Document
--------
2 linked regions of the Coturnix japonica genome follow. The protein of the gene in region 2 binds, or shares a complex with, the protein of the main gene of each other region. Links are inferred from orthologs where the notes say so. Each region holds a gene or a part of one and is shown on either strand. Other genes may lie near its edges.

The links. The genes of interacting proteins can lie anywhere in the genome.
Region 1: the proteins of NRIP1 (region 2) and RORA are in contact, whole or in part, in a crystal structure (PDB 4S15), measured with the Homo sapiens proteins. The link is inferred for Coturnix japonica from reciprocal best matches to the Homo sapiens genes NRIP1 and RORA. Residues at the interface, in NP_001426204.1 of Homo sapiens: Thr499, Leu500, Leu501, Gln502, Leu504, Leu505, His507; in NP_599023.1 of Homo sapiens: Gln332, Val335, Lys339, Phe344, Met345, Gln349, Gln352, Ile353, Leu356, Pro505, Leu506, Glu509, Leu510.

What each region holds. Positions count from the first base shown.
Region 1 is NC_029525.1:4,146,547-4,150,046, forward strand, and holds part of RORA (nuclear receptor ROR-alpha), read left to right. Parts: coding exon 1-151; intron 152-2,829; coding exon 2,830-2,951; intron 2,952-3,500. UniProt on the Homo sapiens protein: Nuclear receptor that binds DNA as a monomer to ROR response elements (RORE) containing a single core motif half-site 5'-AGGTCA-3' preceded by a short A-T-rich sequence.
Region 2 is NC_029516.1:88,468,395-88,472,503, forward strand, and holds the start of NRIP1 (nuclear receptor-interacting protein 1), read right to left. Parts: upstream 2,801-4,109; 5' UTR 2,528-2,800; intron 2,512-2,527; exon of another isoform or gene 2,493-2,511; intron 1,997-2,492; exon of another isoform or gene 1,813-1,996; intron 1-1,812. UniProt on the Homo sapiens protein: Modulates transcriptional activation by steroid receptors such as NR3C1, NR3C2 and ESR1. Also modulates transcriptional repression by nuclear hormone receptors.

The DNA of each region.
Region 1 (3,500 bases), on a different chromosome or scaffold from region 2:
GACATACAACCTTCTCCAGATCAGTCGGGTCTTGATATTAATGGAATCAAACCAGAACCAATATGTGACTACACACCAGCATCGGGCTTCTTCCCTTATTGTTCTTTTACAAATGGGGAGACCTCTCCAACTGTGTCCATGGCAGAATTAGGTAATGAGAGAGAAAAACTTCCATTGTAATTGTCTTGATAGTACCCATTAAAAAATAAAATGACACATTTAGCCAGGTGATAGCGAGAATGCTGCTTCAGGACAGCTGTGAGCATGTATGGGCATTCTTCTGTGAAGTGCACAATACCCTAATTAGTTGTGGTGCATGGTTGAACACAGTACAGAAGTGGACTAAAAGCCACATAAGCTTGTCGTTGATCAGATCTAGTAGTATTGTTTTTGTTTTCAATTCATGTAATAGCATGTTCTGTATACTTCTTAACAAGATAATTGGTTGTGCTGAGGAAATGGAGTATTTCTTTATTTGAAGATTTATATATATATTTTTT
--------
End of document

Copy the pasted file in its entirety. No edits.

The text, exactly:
2 linked regions of the Coturnix japonica genome follow. The protein of the gene in region 2 binds, or shares a complex with, the protein of the main gene of each other region. Links are inferred from orthologs where the notes say so. Each region holds a gene or a part of one and is shown on either strand. Other genes may lie near its edges.

The links. The genes of interacting proteins can lie anywhere in the genome.
Region 1: the proteins of NRIP1 (region 2) and RORA are in contact, whole or in part, in a crystal structure (PDB 4S15), measured with the Homo sapiens proteins. The link is inferred for Coturnix japonica from reciprocal best matches to the Homo sapiens genes NRIP1 and RORA. Residues at the interface, in NP_001426204.1 of Homo sapiens: Thr499, Leu500, Leu501, Gln502, Leu504, Leu505, His507; in NP_599023.1 of Homo sapiens: Gln332, Val335, Lys339, Phe344, Met345, Gln349, Gln352, Ile353, Leu356, Pro505, Leu506, Glu509, Leu510.

What each region holds. Positions count from the first base shown.
Region 1 is NC_029525.1:4,146,547-4,150,046, forward strand, and holds part of RORA (nuclear receptor ROR-alpha), read left to right. Parts: coding exon 1-151; intron 152-2,829; coding exon 2,830-2,951; intron 2,952-3,500. UniProt on the Homo sapiens protein: Nuclear receptor that binds DNA as a monomer to ROR response elements (RORE) containing a single core motif half-site 5'-AGGTCA-3' preceded by a short A-T-rich sequence.
Region 2 is NC_029516.1:88,468,395-88,472,503, forward strand, and holds the start of NRIP1 (nuclear receptor-interacting protein 1), read right to left. Parts: upstream 2,801-4,109; 5' UTR 2,528-2,800; intron 2,512-2,527; exon of another isoform or gene 2,493-2,511; intron 1,997-2,492; exon of another isoform or gene 1,813-1,996; intron 1-1,812. UniProt on the Homo sapiens protein: Modulates transcriptional activation by steroid receptors such as NR3C1, NR3C2 and ESR1. Also modulates transcriptional repression by nuclear hormone receptors.

The DNA of each region.
Region 1 (3,500 bases), on a different chromosome or scaffold from region 2:
GACATACAACCTTCTCCAGATCAGTCGGGTCTTGATATTAATGGAATCAAACCAGAACCAATATGTGACTACACACCAGCATCGGGCTTCTTCCCTTATTGTTCTTTTACAAATGGGGAGACCTCTCCAACTGTGTCCATGGCAGAATTAGGTAATGAGAGAGAAAAACTTCCATTGTAATTGTCTTGATAGTACCCATTAAAAAATAAAATGACACATTTAGCCAGGTGATAGCGAGAATGCTGCTTCAGGACAGCTGTGAGCATGTATGGGCATTCTTCTGTGAAGTGCACAATACCCTAATTAGTTGTGGTGCATGGTTGAACACAGTACAGAAGTGGACTAAAAGCCACATAAGCTTGTCGTTGATCAGATCTAGTAGTATTGTTTTTGTTTTCAATTCATGTAATAGCATGTTCTGTATACTTCTTAACAAGATAATTGGTTGTGCTGAGGAAATGGAGTATTTCTTTATTTGAAGATTTATATATATATTTTTT